Design-Build sets the standard for modern military lodging

Planning. Design. Procurement of supplies and labor. Ensuring flawless craftsmanship across trades. Big or small, construction projects require the management of too many moving parts to count.

Every construction project is a feat to behold, but some truly break new ground.

That’s the case with the new Navy Gateway Inns & Suites (NGIS) completed in late 2018 at Naval Station Newport in Rhode Island.

This 200-room Design-Build project was the first of its kind conforming to new Department of Defense criteria. In other words, practically all new military lodging (including a facility we’re currently building on Key West) will follow standards we set during our work in the Ocean State.

The industry has taken notice.

NGIS Newport sets “a new standard”

The 122,000-square-foot lodge rises seven stories above Coasters Harbor Island, a stone’s throw from the U.S. Naval War College.

Its 194 rooms and six suites accommodate transient sailors and other personnel attending the many educational and training institutions located on-base. Built with energy efficiency in mind, the site earned LEED Silver certification upon its completion.

The facility is noteworthy as the first of its kind built according to the U.S. Department of Defense’s new Unified Facilities Criteria. The UFC program aligns and consolidates design and construction criteria which were previously independently maintained by the Army, Navy and Air Force.

Also noteworthy was the “0% design” framework adopted for the project. This non-prescriptive approach gave the design team maximum freedom to develop an innovative design within UFC guidance.

The trade publication The Military Engineer recently remarked that the facility sets “a new standard in Navy lodging.”

“NGIS Newport may be the first of its kind, but it certainly won’t be the last,” TME reported. “The work has demonstrated how Design-Build enables solutions to complex problems and sets a new standard of excellence in military base hospitality.”

Navy praises Newport NGIS as “a benchmark”

Michael Baker International, our Design-Build partner, also highlighted the NGIS Newport project on its website, citing key design challenges:

  • Building on the edge of an island within a harbor meant the design needed to accommodate normal tidal motion as well as potential storm surge concerns.
  • The structure was further hardened above typical Anti-Terrorism/Force Protection criteria because the project site did not provide for the normal AT/FP standoff distances.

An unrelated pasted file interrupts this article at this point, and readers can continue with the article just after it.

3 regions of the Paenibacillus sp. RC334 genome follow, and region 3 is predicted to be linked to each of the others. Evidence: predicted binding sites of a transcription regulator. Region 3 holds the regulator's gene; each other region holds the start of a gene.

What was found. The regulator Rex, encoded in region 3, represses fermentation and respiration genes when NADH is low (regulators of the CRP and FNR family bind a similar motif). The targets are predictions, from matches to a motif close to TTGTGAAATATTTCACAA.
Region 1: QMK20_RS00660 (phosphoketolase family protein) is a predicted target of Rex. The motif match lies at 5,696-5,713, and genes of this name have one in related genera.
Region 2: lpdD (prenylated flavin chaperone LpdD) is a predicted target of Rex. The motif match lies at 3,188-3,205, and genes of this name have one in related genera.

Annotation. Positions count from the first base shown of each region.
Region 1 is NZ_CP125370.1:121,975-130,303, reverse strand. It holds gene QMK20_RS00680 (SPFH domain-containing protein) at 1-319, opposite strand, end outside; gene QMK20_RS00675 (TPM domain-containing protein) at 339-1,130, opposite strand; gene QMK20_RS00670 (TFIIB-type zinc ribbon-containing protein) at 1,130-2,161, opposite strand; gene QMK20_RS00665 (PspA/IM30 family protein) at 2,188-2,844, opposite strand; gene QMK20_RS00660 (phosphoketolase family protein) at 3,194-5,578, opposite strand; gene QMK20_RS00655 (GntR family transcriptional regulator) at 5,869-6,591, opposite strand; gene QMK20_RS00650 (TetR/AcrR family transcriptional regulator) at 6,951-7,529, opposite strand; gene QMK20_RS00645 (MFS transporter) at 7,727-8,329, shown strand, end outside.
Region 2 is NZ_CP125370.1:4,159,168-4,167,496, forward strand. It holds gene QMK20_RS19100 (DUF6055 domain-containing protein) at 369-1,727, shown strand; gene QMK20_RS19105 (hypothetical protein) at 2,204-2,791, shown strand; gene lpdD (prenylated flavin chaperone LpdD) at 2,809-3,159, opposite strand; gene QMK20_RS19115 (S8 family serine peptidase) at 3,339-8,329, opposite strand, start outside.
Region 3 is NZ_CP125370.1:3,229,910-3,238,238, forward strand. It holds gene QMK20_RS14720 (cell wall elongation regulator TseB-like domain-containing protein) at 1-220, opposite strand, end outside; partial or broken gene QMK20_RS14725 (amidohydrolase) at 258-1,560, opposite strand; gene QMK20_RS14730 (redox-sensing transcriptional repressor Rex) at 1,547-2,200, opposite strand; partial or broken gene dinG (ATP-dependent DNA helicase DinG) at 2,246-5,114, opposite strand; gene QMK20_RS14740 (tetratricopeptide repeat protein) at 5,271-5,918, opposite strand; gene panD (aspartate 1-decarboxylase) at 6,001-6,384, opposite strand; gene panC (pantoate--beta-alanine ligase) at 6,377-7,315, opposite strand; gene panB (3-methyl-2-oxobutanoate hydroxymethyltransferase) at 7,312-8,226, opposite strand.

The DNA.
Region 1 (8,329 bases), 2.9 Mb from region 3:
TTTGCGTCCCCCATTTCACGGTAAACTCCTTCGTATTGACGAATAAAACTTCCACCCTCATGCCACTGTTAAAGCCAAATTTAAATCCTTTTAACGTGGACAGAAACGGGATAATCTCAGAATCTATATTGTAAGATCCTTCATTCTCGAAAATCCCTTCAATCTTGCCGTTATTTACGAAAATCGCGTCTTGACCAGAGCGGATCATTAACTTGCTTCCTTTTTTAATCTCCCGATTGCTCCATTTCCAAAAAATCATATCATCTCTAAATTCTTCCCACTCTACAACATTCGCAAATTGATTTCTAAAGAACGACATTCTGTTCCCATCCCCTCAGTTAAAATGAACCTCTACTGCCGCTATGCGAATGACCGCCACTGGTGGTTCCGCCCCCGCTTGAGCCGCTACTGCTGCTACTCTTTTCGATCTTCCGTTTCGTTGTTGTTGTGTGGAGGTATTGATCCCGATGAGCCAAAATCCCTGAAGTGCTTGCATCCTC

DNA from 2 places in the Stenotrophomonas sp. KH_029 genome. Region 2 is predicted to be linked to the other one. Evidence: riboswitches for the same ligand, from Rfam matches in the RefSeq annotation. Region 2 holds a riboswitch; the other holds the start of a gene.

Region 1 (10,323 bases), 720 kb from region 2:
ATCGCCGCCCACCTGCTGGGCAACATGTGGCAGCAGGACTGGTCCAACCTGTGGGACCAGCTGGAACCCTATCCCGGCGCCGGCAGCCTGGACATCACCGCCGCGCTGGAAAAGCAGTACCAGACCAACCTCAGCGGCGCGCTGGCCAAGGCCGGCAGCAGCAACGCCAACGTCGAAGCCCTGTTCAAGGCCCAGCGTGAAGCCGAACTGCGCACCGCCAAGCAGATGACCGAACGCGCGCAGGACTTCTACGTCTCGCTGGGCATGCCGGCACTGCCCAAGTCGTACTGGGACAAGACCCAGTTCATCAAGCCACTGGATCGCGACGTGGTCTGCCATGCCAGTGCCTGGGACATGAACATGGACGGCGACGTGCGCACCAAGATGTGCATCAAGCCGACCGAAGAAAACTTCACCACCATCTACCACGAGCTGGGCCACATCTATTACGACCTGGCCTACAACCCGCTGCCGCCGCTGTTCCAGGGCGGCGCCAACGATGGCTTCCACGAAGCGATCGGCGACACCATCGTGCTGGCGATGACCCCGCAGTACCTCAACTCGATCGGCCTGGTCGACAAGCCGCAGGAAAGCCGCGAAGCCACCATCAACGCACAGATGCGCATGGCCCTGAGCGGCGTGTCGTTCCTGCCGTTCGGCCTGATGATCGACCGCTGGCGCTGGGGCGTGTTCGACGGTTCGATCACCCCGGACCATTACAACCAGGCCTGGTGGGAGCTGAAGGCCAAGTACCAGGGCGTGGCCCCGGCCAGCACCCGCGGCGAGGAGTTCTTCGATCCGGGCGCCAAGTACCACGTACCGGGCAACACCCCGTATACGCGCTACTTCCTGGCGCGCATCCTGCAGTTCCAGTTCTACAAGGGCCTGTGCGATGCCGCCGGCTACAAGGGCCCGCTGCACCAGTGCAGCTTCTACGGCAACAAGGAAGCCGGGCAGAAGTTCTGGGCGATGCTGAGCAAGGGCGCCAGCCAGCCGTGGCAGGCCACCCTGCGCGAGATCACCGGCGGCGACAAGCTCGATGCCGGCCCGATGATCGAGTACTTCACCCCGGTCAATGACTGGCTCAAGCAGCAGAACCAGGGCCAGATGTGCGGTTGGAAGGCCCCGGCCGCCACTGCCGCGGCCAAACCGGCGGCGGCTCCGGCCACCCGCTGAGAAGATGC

The Navy had high praise for the project team. According to Norman Aurland, the Navy’s Mid-Atlantic Regional Lodging Program Director, “Naval Station Newport is unlike any other Navy Gateway Inns & Suites and has become a benchmark of what can be done for our mobile military forces.”

He added: “Future projects will without a doubt use the design features developed in this project.”

One of those future projects is underway: an NGIS facility at Naval Air Station Key West. The 115,224-square-foot inn will replace three existing lodges badly battered by Hurricane Irma in 2017. The completed facility will consist of 244 rooms and is expected to open in early 2022.

In service of service

We’re immensely proud of the work we’ve completed for the Department of Defense. Our teams bring their absolute best on these projects—the men and women who wear our uniform deserve nothing less.

Our history on military construction projects has spanned over 30 years, delivering over $3 billion in contract value and 6.7 million square feet of space that supports our sailors, soldiers and airmen.

“The success of the new NGIS at Newport and the work ongoing at Key West is yet another testament to the value Design-Build brings to our military,” The Korte Company CEO Todd Korte said. “We’re thankful for the faith the Navy put in us and our partners on this project, and look forward to continuing our tradition of jobs well done on military sites across the U.S.”

Military-grade construction: 5 lessons the private sector can take from our nation’s finest

We’ve delivered more than 500 projects for the military, each one to rigorous standards. In this guide, we reveal how the military achieves maximum value from every project — and how you can too.

Military-grade construction: 5 lessons the private sector can take from our nation’s finest

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